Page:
Advancements in Quantum Sensors for Bio Applications

A multidisciplinary group of researchers has demonstrated that quantum light can be used to make accurate measurements in real time without disrupting enzymatic activity. Image Credit: Simonetta Pieroni.

Researchers at a University in Rome have shown that quantum light can be used to accurately track enzyme reactions in real-time without disturbing the enzyme activity. This breakthrough will be significant in the advancement of quantum sensor technology for biological applications.

Overcoming the Impact of Light on Enzyme Activity

A multidisciplinary Italian research team at the Università degli Studi Roma Tre has demonstrated that enzyme reactions can be tracked down in real-time with the help of quantum light. The team established a method that let them control light at the single photon level, allowing them to use low illumination that does not disturb enzymes. The new technique can efficiently track the dynamics of enzyme activity with a higher resolution than current methods can provide.

Enzymes are proteins that are vital to the proper functioning of biological systems. They are required to catalyze essential reactions within the body, and their behavior can be indicative of a persons health. Enzyme activity influences the gut, makes DNA, and allows cells to communicate with each other. As the reactions they catalyze influence the chirality of the reagents their activity can be tracked using light. However, until now, there has been a major barrier preventing the development of an optical method for tracking enzymes, and that is the effect illumination has on enzyme activity. Usually, light has the effect of yielding decreased enzyme activity.

The Italian team set about finding a solution to this, so that light could effectively be used to track enzymes without impacting on their behavior. They were tasked with the challenge of developing a system using low-intensity light which maintains high levels of sensitivity. To achieve this, the team applied quantum phase estimation to the measurement of invertase enzymatic activity in real-time. They showed that being able to control the probe at the quantum level allowed them to reduce the impact of the light on the enzyme activity while maintaining sensitivity.

A Step Towards Quantum Sensors That Can Optimally Use Light

The study saw researchers using their innovative method to observe changes in the chirality of a sucrose solution following invertase (an enzyme that catalyzes the hydrolysis of sucrose) activity. Chirality refers to how well a molecule can rotate the polarization of light. Tracking this information allows for calculations on the number of molecules that the enzymes have successfully processed at a given time.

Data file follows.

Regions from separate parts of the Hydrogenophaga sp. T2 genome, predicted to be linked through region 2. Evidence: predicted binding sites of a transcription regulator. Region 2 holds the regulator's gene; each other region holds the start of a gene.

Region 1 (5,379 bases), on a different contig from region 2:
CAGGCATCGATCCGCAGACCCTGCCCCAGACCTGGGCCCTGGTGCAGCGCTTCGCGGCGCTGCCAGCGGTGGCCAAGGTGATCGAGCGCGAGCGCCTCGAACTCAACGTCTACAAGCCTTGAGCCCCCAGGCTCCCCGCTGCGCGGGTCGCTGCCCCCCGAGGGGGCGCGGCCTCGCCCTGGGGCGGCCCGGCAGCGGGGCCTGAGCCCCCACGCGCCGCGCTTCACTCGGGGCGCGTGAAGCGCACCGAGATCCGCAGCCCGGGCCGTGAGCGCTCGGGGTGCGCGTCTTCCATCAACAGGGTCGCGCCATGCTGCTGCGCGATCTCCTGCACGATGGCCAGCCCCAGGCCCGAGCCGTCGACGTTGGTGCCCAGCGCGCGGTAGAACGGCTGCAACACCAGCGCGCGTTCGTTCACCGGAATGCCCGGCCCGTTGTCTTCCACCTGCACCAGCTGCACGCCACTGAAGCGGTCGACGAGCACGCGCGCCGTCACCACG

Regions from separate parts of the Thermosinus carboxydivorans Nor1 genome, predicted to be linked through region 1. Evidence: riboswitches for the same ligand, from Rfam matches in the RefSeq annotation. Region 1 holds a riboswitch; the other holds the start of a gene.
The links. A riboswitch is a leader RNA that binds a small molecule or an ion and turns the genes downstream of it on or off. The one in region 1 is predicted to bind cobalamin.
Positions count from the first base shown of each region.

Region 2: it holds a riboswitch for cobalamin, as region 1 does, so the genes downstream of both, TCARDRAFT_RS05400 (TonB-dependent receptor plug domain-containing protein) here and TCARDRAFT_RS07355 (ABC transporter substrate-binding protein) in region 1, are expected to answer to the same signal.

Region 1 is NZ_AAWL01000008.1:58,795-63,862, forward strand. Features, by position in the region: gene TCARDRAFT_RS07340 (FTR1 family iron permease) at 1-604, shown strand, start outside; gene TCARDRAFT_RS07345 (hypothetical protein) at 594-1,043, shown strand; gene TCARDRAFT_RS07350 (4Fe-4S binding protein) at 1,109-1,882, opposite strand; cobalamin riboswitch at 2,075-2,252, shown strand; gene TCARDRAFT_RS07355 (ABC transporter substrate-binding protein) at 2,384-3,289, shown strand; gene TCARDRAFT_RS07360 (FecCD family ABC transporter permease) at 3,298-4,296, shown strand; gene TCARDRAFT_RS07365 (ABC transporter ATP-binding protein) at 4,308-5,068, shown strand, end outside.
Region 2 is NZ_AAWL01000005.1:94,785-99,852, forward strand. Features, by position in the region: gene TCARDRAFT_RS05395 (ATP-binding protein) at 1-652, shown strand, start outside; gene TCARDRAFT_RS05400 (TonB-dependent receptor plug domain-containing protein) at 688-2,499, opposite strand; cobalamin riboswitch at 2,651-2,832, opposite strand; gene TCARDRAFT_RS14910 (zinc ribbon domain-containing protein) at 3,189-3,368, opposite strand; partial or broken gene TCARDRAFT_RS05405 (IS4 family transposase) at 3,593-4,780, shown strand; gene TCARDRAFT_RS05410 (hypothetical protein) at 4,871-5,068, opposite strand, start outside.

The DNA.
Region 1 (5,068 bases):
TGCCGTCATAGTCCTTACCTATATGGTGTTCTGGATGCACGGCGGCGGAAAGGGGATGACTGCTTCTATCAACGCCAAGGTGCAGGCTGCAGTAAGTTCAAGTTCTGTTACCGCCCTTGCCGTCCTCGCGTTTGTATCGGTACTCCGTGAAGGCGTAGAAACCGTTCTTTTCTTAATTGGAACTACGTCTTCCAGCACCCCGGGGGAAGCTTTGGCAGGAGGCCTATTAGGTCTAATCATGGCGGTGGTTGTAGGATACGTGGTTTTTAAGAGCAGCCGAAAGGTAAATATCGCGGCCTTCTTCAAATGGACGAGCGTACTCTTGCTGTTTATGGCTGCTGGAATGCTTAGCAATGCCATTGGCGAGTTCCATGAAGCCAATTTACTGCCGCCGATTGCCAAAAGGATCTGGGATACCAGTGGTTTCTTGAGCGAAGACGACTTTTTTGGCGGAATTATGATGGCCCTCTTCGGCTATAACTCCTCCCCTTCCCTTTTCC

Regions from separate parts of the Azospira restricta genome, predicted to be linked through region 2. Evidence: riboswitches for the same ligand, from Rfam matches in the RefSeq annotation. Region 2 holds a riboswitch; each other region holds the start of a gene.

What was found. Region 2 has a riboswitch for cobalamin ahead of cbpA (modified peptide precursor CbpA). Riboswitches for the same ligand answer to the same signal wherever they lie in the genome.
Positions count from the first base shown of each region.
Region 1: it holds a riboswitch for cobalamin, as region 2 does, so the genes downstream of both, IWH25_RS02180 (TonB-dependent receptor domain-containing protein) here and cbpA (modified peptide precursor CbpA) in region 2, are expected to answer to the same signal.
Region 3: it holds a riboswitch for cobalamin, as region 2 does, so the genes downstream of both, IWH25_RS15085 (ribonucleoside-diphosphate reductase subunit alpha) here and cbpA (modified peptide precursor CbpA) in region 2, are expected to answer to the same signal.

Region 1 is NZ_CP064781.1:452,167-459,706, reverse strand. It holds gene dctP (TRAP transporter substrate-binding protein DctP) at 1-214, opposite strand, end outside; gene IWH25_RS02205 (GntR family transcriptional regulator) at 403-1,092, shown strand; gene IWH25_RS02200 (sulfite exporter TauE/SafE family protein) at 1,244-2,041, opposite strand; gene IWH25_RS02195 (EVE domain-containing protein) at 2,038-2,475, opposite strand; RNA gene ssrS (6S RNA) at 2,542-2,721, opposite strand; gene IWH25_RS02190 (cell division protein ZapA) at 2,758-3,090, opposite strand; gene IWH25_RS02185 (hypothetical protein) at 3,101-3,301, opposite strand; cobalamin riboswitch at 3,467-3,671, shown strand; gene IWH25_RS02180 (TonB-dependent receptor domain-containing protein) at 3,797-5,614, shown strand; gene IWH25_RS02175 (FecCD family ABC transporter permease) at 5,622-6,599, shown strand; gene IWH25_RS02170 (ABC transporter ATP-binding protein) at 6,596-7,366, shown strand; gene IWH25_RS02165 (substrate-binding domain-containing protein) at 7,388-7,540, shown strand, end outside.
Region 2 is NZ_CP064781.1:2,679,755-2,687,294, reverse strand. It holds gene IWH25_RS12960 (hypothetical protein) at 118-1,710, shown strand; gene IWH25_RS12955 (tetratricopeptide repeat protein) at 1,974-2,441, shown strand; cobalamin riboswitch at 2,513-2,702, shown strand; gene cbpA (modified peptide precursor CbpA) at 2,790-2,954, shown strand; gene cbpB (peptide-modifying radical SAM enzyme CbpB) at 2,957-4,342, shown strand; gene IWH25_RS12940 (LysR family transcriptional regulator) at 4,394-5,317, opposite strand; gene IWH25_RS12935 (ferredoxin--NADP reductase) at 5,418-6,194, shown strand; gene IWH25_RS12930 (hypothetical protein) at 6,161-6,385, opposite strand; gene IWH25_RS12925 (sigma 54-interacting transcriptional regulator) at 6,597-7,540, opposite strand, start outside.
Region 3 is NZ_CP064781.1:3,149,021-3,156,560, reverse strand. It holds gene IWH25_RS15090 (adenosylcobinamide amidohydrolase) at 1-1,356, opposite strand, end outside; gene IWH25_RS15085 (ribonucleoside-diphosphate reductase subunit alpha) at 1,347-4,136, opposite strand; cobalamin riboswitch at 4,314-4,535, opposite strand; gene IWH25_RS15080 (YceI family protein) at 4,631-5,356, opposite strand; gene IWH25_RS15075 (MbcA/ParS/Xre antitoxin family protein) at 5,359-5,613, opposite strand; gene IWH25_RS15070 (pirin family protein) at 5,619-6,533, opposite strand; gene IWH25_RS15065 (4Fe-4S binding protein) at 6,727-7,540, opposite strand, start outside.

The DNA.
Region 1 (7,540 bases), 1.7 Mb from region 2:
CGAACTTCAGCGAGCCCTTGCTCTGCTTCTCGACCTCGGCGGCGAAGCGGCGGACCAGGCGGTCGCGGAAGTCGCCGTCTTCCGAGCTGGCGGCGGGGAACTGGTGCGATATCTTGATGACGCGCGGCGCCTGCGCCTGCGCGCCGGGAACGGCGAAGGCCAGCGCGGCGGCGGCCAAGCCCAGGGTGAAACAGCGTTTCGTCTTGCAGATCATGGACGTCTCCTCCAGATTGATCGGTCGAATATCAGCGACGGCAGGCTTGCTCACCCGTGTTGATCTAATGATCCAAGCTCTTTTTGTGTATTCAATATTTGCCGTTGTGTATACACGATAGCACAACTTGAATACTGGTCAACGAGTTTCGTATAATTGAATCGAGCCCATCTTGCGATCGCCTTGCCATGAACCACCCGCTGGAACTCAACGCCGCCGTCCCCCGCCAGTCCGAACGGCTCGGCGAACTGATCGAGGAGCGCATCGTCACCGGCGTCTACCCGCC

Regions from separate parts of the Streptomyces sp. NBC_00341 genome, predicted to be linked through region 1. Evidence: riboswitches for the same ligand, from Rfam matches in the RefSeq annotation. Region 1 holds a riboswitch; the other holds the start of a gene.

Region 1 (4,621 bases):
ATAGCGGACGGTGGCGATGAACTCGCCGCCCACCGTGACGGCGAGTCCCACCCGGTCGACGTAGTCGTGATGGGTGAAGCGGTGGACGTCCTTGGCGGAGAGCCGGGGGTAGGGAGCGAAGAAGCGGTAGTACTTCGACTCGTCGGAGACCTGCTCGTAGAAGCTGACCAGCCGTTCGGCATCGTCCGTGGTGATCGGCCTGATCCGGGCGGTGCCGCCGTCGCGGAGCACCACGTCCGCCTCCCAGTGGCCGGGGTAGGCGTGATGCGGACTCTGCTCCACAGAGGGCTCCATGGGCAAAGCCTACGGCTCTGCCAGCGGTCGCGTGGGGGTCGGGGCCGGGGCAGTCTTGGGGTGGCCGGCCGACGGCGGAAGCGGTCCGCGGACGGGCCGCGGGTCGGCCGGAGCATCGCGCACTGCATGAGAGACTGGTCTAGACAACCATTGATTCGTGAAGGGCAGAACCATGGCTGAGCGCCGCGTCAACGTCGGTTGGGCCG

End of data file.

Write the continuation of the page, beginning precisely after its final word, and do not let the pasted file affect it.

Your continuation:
The ability to control the probe at the level of the photon was fundamental to reducing the invasiveness of the technique, while optimizing its sensitivity.

What the team achieved represents a significant step towards improving the capabilities of quantum sensors. Theoretically, quantum sensors could be developed to use light in this way for applications in biological imaging, detecting gravitational waves, magnetic field sensing, and more.

The team attributes the success of their study to the interdisciplinary nature of the team which combined the expertise of biologists and quantum physicists. They had the knowledge of how to manipulate photons along with the understanding of biological systems, the combination of the two was fundamental to the achievement of the team.

Whats Next for The Technology?

The researchers involved in the project stated that before an application can be developed using the technology they created, there would have to be a revision of some features of the method. Moving forward, the team will be working on reducing light losses, which act as a major limiting factor. While the technology is not yet ready to be developed into applications the work still represents a major advancement for quantum sensor technology in the field of biology.

Sarah Moore

Written by

Sarah Moore

After studying Psychology and then Neuroscience, Sarah quickly found her enjoyment for researching and writing research papers; turning to a passion to connect ideas with people through writing.

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